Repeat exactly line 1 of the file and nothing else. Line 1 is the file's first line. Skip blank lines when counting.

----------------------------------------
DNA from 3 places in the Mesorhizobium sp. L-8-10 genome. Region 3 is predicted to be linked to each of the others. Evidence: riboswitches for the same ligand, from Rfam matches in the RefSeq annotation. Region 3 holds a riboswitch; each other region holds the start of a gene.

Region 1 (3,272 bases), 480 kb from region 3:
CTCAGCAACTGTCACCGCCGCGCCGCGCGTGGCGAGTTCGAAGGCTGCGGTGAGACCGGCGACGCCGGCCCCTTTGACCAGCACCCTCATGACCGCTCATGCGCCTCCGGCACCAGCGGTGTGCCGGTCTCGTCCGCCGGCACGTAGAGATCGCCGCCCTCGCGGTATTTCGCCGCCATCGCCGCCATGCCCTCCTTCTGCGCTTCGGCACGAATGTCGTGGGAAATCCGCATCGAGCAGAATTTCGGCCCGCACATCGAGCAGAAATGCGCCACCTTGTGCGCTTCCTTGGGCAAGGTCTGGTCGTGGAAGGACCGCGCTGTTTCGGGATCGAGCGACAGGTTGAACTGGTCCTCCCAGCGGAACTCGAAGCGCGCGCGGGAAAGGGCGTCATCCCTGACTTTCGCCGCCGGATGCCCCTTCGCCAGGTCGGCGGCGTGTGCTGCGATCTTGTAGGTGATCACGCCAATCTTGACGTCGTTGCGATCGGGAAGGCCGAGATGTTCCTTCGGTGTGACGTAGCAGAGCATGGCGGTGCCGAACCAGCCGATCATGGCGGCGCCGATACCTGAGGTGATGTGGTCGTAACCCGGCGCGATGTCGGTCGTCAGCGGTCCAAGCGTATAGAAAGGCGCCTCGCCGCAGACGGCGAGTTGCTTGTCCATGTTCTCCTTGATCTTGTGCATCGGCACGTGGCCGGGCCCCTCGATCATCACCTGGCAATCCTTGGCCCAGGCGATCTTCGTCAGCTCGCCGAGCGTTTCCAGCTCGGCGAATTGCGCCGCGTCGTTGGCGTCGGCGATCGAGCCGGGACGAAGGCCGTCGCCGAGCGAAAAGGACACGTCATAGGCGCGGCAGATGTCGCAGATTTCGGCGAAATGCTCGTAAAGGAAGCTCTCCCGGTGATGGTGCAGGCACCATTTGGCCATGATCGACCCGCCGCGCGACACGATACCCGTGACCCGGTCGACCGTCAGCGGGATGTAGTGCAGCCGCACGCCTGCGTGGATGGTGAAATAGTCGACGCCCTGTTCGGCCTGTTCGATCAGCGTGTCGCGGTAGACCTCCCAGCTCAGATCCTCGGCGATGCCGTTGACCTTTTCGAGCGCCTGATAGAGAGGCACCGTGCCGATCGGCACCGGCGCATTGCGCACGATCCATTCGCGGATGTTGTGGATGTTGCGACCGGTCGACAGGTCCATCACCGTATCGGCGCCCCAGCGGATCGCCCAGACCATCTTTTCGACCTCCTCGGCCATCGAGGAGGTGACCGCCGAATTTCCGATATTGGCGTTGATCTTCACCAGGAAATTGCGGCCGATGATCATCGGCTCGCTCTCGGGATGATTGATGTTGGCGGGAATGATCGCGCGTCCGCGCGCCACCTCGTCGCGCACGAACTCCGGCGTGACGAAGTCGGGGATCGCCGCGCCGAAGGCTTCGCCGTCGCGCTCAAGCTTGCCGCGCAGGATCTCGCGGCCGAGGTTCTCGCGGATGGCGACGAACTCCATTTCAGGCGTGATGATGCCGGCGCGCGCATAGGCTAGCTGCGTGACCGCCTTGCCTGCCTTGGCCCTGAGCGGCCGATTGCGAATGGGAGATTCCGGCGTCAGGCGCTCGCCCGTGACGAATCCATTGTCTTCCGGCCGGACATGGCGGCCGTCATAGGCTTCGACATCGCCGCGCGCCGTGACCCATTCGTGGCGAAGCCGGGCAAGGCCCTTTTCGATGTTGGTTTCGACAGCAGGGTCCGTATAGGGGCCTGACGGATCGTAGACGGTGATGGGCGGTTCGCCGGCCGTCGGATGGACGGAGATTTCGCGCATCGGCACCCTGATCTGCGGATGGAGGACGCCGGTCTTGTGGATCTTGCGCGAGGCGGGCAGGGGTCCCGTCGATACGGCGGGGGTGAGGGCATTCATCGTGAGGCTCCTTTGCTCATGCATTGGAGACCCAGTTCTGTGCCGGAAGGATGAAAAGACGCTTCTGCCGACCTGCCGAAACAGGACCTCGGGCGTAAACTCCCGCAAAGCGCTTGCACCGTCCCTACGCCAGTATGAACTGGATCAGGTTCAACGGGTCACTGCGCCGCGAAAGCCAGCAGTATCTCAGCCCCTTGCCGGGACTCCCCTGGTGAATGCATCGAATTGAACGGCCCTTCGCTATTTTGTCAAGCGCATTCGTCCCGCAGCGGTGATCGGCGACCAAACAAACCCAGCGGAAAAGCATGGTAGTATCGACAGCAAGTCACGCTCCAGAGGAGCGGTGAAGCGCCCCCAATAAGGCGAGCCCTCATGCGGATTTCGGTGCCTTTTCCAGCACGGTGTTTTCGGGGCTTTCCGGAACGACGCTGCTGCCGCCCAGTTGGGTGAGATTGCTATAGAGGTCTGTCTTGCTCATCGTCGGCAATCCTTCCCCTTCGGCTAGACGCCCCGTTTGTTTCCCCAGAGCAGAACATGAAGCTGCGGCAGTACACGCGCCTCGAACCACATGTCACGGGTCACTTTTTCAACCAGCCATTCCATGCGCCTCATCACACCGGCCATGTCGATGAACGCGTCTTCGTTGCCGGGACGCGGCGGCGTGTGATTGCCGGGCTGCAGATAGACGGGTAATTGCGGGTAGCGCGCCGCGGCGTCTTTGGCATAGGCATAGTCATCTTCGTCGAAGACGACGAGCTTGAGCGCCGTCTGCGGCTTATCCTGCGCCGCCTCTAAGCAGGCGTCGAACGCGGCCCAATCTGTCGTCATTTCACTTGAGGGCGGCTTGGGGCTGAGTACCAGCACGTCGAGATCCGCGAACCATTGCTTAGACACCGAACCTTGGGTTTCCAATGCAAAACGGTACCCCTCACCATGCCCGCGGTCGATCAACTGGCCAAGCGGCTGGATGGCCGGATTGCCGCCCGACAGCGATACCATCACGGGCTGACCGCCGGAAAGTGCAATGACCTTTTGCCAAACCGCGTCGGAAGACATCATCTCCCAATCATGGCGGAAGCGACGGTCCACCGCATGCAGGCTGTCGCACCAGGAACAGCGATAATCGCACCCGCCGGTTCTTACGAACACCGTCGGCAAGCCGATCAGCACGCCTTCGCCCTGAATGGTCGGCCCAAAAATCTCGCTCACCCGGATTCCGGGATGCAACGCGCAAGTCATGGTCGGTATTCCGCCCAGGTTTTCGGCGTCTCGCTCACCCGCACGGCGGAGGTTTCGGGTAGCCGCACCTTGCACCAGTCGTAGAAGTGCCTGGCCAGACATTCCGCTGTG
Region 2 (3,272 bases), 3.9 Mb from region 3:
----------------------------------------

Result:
DNA from 3 places in the Mesorhizobium sp. L-8-10 genome. Region 3 is predicted to be linked to each of the others. Evidence: riboswitches for the same ligand, from Rfam matches in the RefSeq annotation. Region 3 holds a riboswitch; each other region holds the start of a gene.